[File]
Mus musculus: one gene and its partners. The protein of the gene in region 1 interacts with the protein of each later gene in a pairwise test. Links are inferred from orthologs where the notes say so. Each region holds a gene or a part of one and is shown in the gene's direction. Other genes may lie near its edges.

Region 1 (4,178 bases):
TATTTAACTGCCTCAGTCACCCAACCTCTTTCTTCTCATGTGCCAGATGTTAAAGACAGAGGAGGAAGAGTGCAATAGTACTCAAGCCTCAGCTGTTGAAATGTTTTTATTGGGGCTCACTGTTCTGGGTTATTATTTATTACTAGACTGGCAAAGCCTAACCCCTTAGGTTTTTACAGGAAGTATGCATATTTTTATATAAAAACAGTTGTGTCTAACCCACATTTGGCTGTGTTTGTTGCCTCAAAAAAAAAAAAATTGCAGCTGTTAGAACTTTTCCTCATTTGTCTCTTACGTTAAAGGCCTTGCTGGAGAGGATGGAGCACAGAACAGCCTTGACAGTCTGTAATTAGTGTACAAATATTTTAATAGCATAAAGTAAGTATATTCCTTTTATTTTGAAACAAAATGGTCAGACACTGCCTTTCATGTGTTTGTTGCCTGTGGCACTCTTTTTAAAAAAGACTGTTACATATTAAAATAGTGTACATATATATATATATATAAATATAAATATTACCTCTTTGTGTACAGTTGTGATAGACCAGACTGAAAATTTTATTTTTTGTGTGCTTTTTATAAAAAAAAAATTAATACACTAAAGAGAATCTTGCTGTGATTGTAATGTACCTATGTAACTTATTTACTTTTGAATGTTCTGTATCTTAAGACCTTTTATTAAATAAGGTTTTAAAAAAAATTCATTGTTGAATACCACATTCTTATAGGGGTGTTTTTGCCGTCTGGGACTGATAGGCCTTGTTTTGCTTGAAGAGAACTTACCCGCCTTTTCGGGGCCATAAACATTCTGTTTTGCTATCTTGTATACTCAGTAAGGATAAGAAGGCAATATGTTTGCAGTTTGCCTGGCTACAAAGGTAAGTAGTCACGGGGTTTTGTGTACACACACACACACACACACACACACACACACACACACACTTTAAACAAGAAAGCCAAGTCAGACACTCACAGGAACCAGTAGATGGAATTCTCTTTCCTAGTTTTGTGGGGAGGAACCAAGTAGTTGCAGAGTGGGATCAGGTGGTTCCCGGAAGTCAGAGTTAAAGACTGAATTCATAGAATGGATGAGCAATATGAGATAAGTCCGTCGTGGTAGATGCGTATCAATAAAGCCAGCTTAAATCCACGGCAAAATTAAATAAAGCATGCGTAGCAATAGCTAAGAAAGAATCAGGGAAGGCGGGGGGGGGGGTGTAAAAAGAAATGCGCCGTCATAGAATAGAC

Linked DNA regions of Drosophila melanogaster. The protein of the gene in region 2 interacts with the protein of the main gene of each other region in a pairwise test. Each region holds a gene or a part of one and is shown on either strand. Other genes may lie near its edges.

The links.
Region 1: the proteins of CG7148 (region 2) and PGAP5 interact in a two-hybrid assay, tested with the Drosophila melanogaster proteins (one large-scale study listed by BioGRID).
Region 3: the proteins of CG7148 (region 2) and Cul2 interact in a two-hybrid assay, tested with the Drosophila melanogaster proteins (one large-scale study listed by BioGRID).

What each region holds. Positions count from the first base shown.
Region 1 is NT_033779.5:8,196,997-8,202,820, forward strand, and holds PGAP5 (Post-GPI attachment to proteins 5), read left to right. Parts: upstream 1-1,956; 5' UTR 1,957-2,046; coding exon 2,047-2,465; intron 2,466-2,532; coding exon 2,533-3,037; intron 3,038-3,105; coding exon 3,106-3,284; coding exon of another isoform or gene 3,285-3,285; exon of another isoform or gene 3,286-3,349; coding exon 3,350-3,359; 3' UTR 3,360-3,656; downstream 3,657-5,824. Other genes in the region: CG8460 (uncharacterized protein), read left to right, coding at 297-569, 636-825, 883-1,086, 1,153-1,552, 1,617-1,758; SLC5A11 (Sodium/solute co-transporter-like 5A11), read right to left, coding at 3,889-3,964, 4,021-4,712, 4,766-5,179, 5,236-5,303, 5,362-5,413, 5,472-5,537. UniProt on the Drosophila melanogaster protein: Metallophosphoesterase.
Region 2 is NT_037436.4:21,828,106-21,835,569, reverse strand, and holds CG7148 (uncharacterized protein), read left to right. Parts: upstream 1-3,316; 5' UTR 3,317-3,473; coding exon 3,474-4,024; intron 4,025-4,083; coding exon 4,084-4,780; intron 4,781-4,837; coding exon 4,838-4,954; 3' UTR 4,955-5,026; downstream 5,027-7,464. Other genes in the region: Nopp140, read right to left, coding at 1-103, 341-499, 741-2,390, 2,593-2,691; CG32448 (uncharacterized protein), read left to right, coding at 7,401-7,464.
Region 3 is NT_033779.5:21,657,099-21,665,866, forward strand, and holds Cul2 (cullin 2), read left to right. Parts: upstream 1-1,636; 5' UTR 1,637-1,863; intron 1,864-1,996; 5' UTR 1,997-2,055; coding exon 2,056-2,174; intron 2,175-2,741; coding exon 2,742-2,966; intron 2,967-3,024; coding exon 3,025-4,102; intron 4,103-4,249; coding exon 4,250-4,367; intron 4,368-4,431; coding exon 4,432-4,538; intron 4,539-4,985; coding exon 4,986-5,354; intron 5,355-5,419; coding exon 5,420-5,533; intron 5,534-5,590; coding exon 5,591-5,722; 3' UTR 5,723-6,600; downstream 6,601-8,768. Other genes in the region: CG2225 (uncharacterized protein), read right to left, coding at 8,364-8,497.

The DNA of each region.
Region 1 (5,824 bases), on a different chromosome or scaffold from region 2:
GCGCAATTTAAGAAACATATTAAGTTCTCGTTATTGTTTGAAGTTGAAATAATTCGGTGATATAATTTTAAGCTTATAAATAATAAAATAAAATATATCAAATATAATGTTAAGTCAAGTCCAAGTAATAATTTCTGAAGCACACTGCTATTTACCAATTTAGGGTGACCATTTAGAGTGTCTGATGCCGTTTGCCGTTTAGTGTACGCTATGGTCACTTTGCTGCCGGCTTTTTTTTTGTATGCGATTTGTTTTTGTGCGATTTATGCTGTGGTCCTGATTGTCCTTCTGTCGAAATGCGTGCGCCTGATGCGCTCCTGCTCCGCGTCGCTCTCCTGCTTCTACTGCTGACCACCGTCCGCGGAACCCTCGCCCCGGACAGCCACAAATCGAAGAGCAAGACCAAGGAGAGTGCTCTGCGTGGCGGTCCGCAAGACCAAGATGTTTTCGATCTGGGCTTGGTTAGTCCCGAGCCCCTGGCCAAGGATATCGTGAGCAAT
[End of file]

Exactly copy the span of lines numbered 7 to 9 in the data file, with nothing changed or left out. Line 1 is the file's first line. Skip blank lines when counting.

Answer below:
Region 3: the proteins of CG7148 (region 2) and Cul2 interact in a two-hybrid assay, tested with the Drosophila melanogaster proteins (one large-scale study listed by BioGRID).

What each region holds. Positions count from the first base shown.
Region 1 is NT_033779.5:8,196,997-8,202,820, forward strand, and holds PGAP5 (Post-GPI attachment to proteins 5), read left to right. Parts: upstream 1-1,956; 5' UTR 1,957-2,046; coding exon 2,047-2,465; intron 2,466-2,532; coding exon 2,533-3,037; intron 3,038-3,105; coding exon 3,106-3,284; coding exon of another isoform or gene 3,285-3,285; exon of another isoform or gene 3,286-3,349; coding exon 3,350-3,359; 3' UTR 3,360-3,656; downstream 3,657-5,824. Other genes in the region: CG8460 (uncharacterized protein), read left to right, coding at 297-569, 636-825, 883-1,086, 1,153-1,552, 1,617-1,758; SLC5A11 (Sodium/solute co-transporter-like 5A11), read right to left, coding at 3,889-3,964, 4,021-4,712, 4,766-5,179, 5,236-5,303, 5,362-5,413, 5,472-5,537. UniProt on the Drosophila melanogaster protein: Metallophosphoesterase.